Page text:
Sackler family members to pay $4.3b settlement — $90m to Mass.

Healey calls Purdue Pharma owners ‘villians for the history books’

MEMBERS OF THE Sackler family who own Purdue Pharma will pay $4.3 billion to settle a lawsuit over Purdue’s role in perpetuating the opioid addiction epidemic, a lawsuit first initiated by Massachusetts Attorney General Maura Healey in 2018. The company will have to disband or be sold by 2024, and the Sackler family members will be permanently banned from selling opioid pain medication. 

Attorney General Maura Healey said this is the highest settlement ever paid out in a law enforcement action.  

At press conferences – one held virtually with attorney generals from New York and Minnesota, and one in-person in Boston – Healey blamed members of the Sackler family for creating the addiction crisis by misleading the public about the drugs they manufacture and pushing the prescription of opioid drugs to patients for longer periods at higher doses. “The perpetrators who created this crisis are villains for the history books,” Healey said. “That’s where Purdue Pharma and the Sacklers belong, in the past, never to be seen or heard from again.”  

The settlement was agreed to by 15 states, all of whom had rejected an earlier settlement the company reached with the US Department of Justice. 

Gov. Charlie Baker, a Republican, appeared at the press conference at Healey’s office alongside the Democratic attorney general, who is rumored to be considering a run against him. Baker slammed members of the Sackler family for continuing to peddle opioids even after a 2007 federal settlement in which Purdue executives pleaded guilty to fraudulent marketing of OxyContin. He praised Healey for continuing to pursue her litigation despite pressure to accept the earlier settlement.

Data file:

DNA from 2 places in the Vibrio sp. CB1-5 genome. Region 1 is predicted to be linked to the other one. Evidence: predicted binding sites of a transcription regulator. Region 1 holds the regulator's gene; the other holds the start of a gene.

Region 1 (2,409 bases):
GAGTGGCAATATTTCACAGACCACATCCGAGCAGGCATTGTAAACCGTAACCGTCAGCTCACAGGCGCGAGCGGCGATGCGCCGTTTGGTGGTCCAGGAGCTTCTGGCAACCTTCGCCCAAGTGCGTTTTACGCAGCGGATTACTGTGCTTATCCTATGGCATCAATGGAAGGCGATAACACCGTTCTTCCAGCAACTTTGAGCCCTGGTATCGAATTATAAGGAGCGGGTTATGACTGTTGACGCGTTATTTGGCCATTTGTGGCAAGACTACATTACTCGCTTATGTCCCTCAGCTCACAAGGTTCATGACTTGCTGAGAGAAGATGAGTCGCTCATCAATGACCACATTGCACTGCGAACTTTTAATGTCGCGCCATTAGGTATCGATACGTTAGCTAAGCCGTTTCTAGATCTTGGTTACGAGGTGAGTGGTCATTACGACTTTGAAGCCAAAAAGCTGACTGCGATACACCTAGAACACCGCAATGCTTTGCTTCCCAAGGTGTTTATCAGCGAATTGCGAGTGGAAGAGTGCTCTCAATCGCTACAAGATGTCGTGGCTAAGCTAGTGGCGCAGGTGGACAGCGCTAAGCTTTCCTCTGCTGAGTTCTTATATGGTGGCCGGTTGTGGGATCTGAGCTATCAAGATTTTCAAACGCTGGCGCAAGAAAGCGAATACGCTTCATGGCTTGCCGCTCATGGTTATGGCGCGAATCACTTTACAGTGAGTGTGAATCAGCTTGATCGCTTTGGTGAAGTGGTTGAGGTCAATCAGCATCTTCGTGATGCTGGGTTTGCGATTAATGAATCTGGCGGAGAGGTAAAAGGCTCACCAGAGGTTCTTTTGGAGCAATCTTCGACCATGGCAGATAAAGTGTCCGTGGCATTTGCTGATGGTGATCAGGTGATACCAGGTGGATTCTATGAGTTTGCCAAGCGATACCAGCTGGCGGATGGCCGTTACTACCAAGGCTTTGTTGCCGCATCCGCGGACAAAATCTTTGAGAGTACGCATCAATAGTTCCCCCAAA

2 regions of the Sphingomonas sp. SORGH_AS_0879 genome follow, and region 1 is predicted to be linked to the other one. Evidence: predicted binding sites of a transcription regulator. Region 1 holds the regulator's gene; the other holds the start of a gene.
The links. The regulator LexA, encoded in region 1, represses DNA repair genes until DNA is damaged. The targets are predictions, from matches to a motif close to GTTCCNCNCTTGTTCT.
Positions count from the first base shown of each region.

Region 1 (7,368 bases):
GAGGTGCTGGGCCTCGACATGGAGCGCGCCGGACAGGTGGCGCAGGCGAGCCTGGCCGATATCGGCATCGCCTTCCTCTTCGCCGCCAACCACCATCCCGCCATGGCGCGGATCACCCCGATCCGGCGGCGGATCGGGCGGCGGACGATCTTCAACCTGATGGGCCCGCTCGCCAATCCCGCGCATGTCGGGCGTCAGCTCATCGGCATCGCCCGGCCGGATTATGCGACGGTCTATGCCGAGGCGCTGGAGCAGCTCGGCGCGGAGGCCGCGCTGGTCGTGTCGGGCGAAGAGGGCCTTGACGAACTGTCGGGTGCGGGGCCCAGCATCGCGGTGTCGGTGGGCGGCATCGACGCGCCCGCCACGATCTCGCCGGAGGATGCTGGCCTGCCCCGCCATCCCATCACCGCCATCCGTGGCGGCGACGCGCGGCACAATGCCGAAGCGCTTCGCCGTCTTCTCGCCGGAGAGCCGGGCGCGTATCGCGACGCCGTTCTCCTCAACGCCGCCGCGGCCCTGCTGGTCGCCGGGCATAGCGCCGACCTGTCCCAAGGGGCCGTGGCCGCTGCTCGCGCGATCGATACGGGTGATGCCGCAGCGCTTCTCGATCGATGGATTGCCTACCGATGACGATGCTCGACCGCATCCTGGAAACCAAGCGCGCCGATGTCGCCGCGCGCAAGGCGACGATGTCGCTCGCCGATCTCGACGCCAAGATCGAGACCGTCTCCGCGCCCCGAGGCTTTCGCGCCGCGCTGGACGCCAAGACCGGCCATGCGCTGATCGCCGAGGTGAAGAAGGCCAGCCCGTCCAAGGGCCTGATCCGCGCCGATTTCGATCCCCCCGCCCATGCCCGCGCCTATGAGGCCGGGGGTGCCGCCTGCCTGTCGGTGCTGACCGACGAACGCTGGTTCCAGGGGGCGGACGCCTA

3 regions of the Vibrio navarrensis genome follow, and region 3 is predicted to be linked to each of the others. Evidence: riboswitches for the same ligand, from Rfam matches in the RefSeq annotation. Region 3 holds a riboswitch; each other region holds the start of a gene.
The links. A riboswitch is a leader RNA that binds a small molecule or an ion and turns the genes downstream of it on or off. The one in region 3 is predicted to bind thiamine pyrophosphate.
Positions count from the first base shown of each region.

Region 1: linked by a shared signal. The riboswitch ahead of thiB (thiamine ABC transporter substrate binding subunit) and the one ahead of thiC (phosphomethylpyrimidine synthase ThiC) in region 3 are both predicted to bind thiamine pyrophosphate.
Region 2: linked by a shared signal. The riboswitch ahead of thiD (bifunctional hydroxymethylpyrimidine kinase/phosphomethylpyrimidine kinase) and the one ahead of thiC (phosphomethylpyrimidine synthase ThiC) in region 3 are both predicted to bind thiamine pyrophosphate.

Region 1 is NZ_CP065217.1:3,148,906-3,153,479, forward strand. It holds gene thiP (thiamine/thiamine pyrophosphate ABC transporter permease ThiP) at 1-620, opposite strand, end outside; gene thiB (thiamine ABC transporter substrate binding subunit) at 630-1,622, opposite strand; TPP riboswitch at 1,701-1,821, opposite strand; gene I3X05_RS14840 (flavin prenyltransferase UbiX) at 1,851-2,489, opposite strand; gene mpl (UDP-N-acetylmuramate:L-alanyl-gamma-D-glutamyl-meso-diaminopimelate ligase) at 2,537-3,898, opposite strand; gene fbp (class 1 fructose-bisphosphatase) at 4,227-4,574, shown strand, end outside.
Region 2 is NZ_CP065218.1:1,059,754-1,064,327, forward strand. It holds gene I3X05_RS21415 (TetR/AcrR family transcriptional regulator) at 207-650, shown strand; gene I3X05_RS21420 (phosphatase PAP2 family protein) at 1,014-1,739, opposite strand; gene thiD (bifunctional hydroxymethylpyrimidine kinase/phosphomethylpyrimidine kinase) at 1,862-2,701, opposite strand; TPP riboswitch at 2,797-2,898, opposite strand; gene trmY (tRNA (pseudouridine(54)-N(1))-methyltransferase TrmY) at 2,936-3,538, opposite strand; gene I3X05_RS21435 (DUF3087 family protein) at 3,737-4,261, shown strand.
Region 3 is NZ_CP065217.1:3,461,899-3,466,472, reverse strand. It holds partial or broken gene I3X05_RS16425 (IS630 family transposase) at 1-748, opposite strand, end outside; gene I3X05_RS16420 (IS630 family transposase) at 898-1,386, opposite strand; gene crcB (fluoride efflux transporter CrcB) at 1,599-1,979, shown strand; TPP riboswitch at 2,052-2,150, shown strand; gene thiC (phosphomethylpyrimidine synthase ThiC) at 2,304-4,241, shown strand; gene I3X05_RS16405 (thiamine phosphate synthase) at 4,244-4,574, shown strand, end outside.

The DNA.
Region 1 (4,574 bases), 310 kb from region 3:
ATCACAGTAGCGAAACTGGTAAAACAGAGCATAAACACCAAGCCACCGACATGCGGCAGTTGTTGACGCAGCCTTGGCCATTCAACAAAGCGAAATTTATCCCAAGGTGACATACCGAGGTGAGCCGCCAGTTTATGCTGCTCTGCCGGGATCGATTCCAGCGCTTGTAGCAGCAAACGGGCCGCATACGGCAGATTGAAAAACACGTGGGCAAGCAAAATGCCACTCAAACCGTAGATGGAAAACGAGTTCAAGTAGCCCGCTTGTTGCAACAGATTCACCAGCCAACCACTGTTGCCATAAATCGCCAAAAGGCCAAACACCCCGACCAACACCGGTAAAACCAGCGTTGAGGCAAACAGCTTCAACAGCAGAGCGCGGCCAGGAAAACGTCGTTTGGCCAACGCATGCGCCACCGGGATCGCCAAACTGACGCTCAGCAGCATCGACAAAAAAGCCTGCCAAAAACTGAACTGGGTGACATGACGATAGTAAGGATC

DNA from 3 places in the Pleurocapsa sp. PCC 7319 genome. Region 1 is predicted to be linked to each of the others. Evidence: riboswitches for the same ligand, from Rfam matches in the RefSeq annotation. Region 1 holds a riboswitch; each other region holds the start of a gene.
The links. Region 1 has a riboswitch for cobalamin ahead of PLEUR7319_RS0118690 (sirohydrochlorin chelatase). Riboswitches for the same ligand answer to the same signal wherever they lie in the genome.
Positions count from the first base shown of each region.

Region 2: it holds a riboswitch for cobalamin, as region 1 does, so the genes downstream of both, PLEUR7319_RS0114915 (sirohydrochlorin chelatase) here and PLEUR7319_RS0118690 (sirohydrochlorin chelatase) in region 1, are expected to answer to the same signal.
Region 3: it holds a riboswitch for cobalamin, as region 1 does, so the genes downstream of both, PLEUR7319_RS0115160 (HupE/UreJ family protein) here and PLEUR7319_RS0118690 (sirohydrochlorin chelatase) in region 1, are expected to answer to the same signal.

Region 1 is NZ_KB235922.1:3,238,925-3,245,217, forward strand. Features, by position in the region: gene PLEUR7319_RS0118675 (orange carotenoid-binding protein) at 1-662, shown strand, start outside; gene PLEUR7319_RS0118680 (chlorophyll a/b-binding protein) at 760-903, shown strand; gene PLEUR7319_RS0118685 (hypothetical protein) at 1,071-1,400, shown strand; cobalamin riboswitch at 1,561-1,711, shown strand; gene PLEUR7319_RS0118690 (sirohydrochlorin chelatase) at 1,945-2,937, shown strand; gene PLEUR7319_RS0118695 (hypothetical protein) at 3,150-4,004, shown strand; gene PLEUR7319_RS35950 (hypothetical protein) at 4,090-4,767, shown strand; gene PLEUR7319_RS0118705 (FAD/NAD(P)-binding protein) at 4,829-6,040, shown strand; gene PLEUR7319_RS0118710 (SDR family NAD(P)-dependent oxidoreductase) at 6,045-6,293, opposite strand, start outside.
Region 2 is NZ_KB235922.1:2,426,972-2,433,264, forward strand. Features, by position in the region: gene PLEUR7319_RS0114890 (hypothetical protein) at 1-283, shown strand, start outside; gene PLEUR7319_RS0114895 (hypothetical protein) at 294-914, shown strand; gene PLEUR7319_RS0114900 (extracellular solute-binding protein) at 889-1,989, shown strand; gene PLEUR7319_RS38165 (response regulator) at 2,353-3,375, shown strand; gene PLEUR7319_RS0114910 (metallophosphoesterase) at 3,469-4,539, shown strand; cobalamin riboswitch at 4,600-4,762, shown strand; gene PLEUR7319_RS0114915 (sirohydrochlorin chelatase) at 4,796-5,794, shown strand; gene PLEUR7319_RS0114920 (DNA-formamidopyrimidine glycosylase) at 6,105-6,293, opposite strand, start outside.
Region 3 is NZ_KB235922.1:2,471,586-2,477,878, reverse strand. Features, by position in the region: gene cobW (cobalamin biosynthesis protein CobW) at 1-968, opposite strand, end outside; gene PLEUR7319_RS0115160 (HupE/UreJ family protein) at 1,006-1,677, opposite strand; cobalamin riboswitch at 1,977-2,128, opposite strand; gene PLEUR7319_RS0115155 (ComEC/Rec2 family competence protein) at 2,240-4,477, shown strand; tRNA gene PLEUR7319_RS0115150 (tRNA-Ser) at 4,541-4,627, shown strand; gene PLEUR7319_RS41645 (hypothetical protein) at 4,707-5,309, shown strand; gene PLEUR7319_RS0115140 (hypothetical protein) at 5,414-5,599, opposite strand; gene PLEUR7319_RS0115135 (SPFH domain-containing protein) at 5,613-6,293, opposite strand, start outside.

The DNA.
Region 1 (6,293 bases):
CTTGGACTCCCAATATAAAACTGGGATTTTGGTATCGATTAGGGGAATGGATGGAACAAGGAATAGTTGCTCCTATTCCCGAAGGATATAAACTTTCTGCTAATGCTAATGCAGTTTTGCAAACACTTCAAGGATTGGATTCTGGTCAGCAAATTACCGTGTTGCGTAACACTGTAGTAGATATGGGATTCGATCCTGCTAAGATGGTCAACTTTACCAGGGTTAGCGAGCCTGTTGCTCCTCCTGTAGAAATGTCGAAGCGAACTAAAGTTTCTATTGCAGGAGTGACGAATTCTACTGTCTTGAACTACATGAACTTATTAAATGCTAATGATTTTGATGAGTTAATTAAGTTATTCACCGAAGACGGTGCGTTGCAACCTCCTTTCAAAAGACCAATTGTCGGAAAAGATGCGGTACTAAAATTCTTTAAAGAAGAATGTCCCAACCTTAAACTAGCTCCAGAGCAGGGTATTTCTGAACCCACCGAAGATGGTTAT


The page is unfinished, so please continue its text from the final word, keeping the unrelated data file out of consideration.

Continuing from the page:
“It took tremendous courage on the part of the AG and her staff to say no to the deal proposed a year ago,” Baker said. “She and her team looked at the deal and said basically ‘not enough.’ They were right. They forced people back to the table.” 

Under the terms of the settlement, which was filed Wednesday in US Bankruptcy Court in New York and must still be approved by a judge at an August 9 hearing, the $4.325 billion – paid over nine years – will be used for prevention, treatment, and recovery efforts related to opioid addiction. 

Individual victims will also be compensated separately through the bankruptcy process. 

Massachusetts will get $90 million of the $4.3 billion. State lawmakers have established an opioid trust fund to hold the money. Its distribution will be governed by an advisory council that includes government agency appointees and people with lived experience with substance abuse. Baker said the advisory council has a “tabula rasa,” and will have more flexibility in developing a strategy to combat substance use disorder than would typically exist through the normal annual appropriations process. “It’s a lot of money. They have a ton of other opportunities,” Baker said. 

Purdue and members of the Sackler family agreed to make public through an online, searchable document repository more than 30 million documents, including deposition materials from years of lawsuits, every email at Purdue Pharma involving the Sacklers, and attorney-client communications about a range of topics including the original FDA approval of OxyContin, pharmacies diverting drugs, and tactics to promote opioids. 

“Exposing the Sacklers’ evil acts is a step toward ending the stigma (of addiction). It’s a step toward healing,” Healey said.   

In addition to being barred from the opioid business, the Sacklers will also have to relinquish control of family foundations that hold $175 million and turn them over to trustees who will use the money to abate the opioid epidemic. The Sacklers will not be able to request naming rights in exchange for any charitable donations for the next nine years. 

Healey said the settlement “delivers a reckoning that exposes the Sacklers’ misconduct, strips them of their power, and provides money that will be dedicated entirely to prevention treatment and recovery.”